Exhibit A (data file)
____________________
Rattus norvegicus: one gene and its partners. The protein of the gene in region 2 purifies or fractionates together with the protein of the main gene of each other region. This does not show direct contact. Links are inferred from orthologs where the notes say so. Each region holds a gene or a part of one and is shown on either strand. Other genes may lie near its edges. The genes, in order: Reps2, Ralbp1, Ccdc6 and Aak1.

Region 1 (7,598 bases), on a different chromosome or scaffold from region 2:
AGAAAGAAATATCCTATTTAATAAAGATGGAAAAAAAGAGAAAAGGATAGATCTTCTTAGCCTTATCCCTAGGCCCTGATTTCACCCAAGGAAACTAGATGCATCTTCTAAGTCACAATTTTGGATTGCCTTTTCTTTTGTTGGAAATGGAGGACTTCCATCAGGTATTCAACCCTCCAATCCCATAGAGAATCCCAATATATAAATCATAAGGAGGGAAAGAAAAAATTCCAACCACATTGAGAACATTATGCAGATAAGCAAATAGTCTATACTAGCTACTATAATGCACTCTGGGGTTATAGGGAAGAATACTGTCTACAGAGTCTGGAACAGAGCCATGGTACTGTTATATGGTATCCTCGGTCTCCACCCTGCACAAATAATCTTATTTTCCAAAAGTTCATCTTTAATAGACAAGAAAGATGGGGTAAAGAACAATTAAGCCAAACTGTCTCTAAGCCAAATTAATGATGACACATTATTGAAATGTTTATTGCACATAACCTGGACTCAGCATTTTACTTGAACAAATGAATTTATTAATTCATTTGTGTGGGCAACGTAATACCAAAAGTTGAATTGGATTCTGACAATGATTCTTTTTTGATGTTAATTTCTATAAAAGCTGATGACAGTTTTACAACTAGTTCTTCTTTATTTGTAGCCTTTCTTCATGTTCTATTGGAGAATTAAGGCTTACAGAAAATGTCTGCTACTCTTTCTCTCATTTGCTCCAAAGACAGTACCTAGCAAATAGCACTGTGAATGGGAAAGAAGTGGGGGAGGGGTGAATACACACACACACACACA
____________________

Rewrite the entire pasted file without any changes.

Rattus norvegicus: one gene and its partners. The protein of the gene in region 2 purifies or fractionates together with the protein of the main gene of each other region. This does not show direct contact. Links are inferred from orthologs where the notes say so. Each region holds a gene or a part of one and is shown on either strand. Other genes may lie near its edges. The genes, in order: Reps2, Ralbp1, Ccdc6 and Aak1.

Region 1 (7,598 bases), on a different chromosome or scaffold from region 2:
AGAAAGAAATATCCTATTTAATAAAGATGGAAAAAAAGAGAAAAGGATAGATCTTCTTAGCCTTATCCCTAGGCCCTGATTTCACCCAAGGAAACTAGATGCATCTTCTAAGTCACAATTTTGGATTGCCTTTTCTTTTGTTGGAAATGGAGGACTTCCATCAGGTATTCAACCCTCCAATCCCATAGAGAATCCCAATATATAAATCATAAGGAGGGAAAGAAAAAATTCCAACCACATTGAGAACATTATGCAGATAAGCAAATAGTCTATACTAGCTACTATAATGCACTCTGGGGTTATAGGGAAGAATACTGTCTACAGAGTCTGGAACAGAGCCATGGTACTGTTATATGGTATCCTCGGTCTCCACCCTGCACAAATAATCTTATTTTCCAAAAGTTCATCTTTAATAGACAAGAAAGATGGGGTAAAGAACAATTAAGCCAAACTGTCTCTAAGCCAAATTAATGATGACACATTATTGAAATGTTTATTGCACATAACCTGGACTCAGCATTTTACTTGAACAAATGAATTTATTAATTCATTTGTGTGGGCAACGTAATACCAAAAGTTGAATTGGATTCTGACAATGATTCTTTTTTGATGTTAATTTCTATAAAAGCTGATGACAGTTTTACAACTAGTTCTTCTTTATTTGTAGCCTTTCTTCATGTTCTATTGGAGAATTAAGGCTTACAGAAAATGTCTGCTACTCTTTCTCTCATTTGCTCCAAAGACAGTACCTAGCAAATAGCACTGTGAATGGGAAAGAAGTGGGGGAGGGGTGAATACACACACACACACACA